I’ll dispense with my typical long winded review and just get to the heart of the matter.
I’ve recently finished reading The New Justice Machine: High Gear Edition Volume one, by Mark Ellis, Darryl Banks, Mike Gustovich, Adam Hughes, Rik Levins and Melissa Martin-Ellis.
Now, I have to say until I met Mark, I didn’t really know about the Justice Machine – Of course I knew all about the major superhero teams like the Avengers, JLA etc… but never heard of the Justice Machine.
I guess it was because back then if it wasn’t Marvel or Dark Horse, I really didn’t care about it.
I’ve always been willing to try something new and different, so when it was finally available at my local comic shop, I bought the first volume of the New Justice Machine.
It intrigued me.
The characters hail from an alternate universe, and the first few pages of the graphic novel gave enough back ground information so that I wasn’t totally lost, or for that matter, overwhelmed by information. I’d say it was a great balance.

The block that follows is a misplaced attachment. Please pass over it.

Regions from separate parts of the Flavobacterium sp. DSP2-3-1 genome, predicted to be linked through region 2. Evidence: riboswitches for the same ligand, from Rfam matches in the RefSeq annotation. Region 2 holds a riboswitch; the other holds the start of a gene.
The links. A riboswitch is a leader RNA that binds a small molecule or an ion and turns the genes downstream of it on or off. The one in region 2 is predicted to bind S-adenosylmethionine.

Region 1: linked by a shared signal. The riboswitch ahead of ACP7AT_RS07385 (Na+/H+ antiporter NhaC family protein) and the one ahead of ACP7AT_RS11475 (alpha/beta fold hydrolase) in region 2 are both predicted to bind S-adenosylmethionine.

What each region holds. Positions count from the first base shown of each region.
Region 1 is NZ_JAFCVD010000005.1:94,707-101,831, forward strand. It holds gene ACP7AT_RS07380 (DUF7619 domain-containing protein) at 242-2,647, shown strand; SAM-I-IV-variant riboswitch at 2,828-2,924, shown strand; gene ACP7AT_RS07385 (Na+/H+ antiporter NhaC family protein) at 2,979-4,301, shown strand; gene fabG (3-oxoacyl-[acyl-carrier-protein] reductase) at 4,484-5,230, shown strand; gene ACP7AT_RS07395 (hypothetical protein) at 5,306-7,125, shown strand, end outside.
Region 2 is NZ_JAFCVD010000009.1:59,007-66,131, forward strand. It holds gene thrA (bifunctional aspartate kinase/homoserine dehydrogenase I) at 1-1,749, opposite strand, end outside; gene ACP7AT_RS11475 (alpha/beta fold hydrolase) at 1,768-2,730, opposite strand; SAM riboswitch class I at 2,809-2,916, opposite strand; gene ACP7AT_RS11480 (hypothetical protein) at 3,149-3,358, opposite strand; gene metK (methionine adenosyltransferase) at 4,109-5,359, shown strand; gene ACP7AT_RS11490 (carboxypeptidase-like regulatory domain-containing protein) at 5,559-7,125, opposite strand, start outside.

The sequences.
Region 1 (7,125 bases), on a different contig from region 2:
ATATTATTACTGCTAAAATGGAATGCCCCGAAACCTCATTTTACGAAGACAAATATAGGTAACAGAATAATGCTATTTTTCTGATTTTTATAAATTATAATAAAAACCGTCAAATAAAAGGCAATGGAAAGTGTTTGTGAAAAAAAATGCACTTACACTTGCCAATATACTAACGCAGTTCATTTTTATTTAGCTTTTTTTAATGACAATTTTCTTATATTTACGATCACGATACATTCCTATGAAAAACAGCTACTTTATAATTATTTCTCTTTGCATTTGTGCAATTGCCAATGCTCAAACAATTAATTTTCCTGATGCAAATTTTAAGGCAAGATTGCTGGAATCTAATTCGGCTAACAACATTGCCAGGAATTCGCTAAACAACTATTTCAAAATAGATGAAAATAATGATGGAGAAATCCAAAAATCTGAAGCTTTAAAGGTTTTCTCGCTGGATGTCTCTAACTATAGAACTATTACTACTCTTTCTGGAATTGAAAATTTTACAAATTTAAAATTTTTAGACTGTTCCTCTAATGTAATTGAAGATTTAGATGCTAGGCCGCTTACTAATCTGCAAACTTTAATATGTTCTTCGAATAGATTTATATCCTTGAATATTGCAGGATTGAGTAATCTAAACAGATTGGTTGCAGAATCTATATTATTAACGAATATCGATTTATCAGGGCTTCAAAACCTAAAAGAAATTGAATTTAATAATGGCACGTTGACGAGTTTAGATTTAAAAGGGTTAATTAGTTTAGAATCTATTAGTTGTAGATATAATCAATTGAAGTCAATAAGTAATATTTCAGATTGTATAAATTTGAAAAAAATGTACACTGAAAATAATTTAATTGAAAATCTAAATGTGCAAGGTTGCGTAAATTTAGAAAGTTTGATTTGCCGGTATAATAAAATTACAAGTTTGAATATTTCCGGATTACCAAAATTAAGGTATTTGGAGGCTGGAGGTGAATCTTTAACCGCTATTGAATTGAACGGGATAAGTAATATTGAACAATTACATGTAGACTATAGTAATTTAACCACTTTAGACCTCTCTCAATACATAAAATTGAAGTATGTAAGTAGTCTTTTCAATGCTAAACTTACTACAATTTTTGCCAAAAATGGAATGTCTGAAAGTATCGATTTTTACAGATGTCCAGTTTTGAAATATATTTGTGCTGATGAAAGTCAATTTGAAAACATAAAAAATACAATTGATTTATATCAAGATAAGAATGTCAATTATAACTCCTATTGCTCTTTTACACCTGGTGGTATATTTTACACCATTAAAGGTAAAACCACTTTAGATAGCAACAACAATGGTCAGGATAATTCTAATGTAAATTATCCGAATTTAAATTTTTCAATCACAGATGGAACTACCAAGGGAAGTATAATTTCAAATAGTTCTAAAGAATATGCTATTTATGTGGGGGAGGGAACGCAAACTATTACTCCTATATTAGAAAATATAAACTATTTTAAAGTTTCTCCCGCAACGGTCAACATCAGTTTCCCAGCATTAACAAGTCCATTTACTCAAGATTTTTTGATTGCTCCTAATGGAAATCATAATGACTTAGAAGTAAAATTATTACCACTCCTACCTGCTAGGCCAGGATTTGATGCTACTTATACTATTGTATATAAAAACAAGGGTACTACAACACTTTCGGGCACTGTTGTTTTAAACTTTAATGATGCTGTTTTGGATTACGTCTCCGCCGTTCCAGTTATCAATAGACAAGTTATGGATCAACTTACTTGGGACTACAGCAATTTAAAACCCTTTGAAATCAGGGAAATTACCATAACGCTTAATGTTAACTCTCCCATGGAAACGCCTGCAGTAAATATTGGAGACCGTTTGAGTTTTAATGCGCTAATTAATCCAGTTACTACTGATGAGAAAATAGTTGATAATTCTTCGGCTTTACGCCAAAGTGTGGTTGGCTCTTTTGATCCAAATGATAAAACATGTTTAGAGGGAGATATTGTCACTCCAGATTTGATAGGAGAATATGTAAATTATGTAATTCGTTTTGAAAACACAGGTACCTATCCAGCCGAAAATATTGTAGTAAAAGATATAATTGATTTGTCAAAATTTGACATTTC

The rest of the graphic novel essentially had these quite literal aliens trying to fit into American society, while trying to prove their worth to the American Government.
It allowed an insight to the characters themselves, as well as had some great dialog, and some scenes that were quite funny to read.
Overall story simply had me wishing that the graphic novel was longer – now I’ll have to wait for volume 2 to hit the stands.
Some people will argue that having a graphic novel done in black and white takes away from the quality. I would disagree. I’ve seen plenty of comics that were done in full color and they were terrible. Sometimes by doing a comic in black and white, it tends to make it more ‘atmospheric’.
The fact that the graphic novel is done in black and white in my opinion actually adds to the experience of reading it, instead of taking away.
The artwork throughout is excellent, as one would expect.
One other thing that really makes the graphic novel worth picking up is the Musings Redux by Mark Ellis at the end. It essentially tells the history of the Justice Machine comic - its various incarnations, publishers and longevity.
It’s a worthwhile read, not only for original fans, but for newcomers such as myself.
5 out of 5